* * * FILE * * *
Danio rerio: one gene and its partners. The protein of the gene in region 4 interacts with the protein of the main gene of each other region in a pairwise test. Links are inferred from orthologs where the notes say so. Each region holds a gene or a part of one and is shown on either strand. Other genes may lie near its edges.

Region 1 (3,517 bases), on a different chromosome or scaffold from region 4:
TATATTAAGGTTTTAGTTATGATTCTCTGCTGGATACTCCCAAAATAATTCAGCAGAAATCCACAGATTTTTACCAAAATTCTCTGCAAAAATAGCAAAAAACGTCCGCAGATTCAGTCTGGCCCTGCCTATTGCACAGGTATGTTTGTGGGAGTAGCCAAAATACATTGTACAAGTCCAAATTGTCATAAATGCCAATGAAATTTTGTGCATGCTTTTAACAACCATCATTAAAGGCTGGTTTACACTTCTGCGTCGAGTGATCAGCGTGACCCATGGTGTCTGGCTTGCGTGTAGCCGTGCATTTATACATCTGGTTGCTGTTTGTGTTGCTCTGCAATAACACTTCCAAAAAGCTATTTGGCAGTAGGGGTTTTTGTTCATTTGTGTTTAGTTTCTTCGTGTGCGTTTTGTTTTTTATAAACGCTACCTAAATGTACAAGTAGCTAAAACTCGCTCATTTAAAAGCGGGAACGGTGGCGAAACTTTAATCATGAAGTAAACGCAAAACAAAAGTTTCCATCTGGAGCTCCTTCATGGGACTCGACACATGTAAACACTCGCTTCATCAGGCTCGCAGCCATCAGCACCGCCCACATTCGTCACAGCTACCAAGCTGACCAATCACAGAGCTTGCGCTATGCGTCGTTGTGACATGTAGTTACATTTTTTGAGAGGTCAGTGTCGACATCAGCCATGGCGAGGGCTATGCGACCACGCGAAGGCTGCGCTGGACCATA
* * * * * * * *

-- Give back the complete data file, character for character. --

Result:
Danio rerio: one gene and its partners. The protein of the gene in region 4 interacts with the protein of the main gene of each other region in a pairwise test. Links are inferred from orthologs where the notes say so. Each region holds a gene or a part of one and is shown on either strand. Other genes may lie near its edges.

Region 1 (3,517 bases), on a different chromosome or scaffold from region 4:
TATATTAAGGTTTTAGTTATGATTCTCTGCTGGATACTCCCAAAATAATTCAGCAGAAATCCACAGATTTTTACCAAAATTCTCTGCAAAAATAGCAAAAAACGTCCGCAGATTCAGTCTGGCCCTGCCTATTGCACAGGTATGTTTGTGGGAGTAGCCAAAATACATTGTACAAGTCCAAATTGTCATAAATGCCAATGAAATTTTGTGCATGCTTTTAACAACCATCATTAAAGGCTGGTTTACACTTCTGCGTCGAGTGATCAGCGTGACCCATGGTGTCTGGCTTGCGTGTAGCCGTGCATTTATACATCTGGTTGCTGTTTGTGTTGCTCTGCAATAACACTTCCAAAAAGCTATTTGGCAGTAGGGGTTTTTGTTCATTTGTGTTTAGTTTCTTCGTGTGCGTTTTGTTTTTTATAAACGCTACCTAAATGTACAAGTAGCTAAAACTCGCTCATTTAAAAGCGGGAACGGTGGCGAAACTTTAATCATGAAGTAAACGCAAAACAAAAGTTTCCATCTGGAGCTCCTTCATGGGACTCGACACATGTAAACACTCGCTTCATCAGGCTCGCAGCCATCAGCACCGCCCACATTCGTCACAGCTACCAAGCTGACCAATCACAGAGCTTGCGCTATGCGTCGTTGTGACATGTAGTTACATTTTTTGAGAGGTCAGTGTCGACATCAGCCATGGCGAGGGCTATGCGACCACGCGAAGGCTGCGCTGGACCATA